We share endlessly, but there are really just 3 main motivators as to why. Buzzfeed’s CRO, Lee Brown, summarized it best in his interview with Adweek. When it comes to content, the company categorizes our sharing habits in 3 buckets:
- Identity (“This is so me!”)
- Emotional Gift (“This made me LOL and I want to share it”)
We all know the feeling of being compelled to share something, whether it’s a personality quiz your best friend sent you, a hilarious video you stumbled on in your newsfeed or a favorite recipe. In fact, according to Domosphere, every single minute we collectively “send out 277,000 tweets; share 2,460,000 pieces of content on Facebook; post 216,000 new photos on Instagram; and upload 72 hours of new video on YouTube.” (see infographic)
And while some may argue that we are in an age of oversharing, I feel more often than not, we actually selectively share online so as to represent ourselves in a certain light.
This dichotomy of oversharing versus selective sharing led Sawtooth to examine the psychology behind our sharing. In our research and our experience, we found that not only are there underlying reasons as to why we share but perhaps, more importantly, there is a common thread about what makes content so shareable.
An interesting study conducted by The New York Times supports the 3 category theory stated earlier—Identity, Emotional Gifting, and Information.
- 68% of users share to give people a better sense of who they are and what they care about
- 94% of users carefully consider how the information they share will be useful to the recipient
- 73% say they process information more deeply, thoroughly and thoughtfully when they share it
When looking deeper into the Identity motivator, the psychologistCarl Rogers explains that we tend to pursue behaviors that bring us closer to our “Ideal Self” (who we want to be). Therefore the content we share is a reflection of our desired self—whether it be fashion, music, sports, political views, etc.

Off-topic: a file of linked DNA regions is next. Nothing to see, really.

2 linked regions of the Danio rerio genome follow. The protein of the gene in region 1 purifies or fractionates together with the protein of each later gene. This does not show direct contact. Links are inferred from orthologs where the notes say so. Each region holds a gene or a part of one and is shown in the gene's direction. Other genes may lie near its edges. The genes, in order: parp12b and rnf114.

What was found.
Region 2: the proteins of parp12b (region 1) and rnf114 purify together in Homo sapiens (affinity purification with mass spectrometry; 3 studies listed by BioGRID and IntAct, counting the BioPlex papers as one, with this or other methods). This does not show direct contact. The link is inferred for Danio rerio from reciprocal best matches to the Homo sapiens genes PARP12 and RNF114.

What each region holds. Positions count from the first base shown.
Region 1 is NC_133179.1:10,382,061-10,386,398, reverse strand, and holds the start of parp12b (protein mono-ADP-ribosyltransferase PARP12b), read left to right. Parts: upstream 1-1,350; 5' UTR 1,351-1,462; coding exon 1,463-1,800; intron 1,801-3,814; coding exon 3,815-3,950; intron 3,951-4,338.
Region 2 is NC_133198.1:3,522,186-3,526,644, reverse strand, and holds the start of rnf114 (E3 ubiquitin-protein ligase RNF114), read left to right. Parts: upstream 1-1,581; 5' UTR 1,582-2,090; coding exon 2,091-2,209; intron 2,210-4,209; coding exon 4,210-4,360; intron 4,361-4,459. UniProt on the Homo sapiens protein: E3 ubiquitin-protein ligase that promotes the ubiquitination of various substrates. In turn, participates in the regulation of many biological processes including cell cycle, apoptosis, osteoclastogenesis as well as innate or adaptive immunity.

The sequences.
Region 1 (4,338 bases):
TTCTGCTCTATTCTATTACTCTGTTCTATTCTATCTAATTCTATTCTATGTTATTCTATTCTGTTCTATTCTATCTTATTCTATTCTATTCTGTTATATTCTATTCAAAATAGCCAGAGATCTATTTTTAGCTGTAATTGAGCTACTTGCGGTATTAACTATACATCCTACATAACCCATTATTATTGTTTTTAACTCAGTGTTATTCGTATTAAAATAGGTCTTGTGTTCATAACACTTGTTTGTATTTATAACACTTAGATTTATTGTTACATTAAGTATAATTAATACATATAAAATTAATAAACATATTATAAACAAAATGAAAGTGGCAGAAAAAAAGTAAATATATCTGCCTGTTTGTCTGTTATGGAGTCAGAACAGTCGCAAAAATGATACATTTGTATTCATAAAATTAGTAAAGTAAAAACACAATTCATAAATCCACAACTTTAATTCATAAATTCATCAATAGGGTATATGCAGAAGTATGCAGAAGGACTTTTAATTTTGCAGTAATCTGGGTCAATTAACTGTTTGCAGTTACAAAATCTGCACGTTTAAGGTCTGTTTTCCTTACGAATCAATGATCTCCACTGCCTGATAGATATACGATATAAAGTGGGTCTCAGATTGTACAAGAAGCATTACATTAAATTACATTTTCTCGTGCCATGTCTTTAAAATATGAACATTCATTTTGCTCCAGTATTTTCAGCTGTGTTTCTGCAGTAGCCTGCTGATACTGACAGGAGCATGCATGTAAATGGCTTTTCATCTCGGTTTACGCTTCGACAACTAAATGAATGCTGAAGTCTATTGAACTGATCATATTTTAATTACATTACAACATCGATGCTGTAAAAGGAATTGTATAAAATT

This idea of Emotional Gifting stems from both the need to maintain and enrich relationships as well as feel a greater sense of belonging. Social media gives us an instant way to foster these friendships, so we share content that captures a common experience, a mutual interest, a private joke, etc. knowing the receiver will enjoy the content too.
Lastly, the Information motivator is used for more utilitarian purposes than anything. It provides a practical use not only for ourselves but for those in our social network. Sometimes we share information as a reminder or to quickly update others about real time events.
When you boil it down, it’s quite simple. We share because we can relate, we care, or want to provide information. The type of content most likely to resonate with a marketer’s target audience is content that stems from emotion and relationships. It appeals to the consumers’ motivation to connect with each other and not necessarily with just your brand.
Understanding this behavior will bring brands closer to creating more shareable content. And the more shareable content you create, the more irresistible your brand is likely to be. Find out where your brand falls on our proprietary I-Factor scale and let us help you unlock your irresistibility.
Hopefully this blog will move you to share….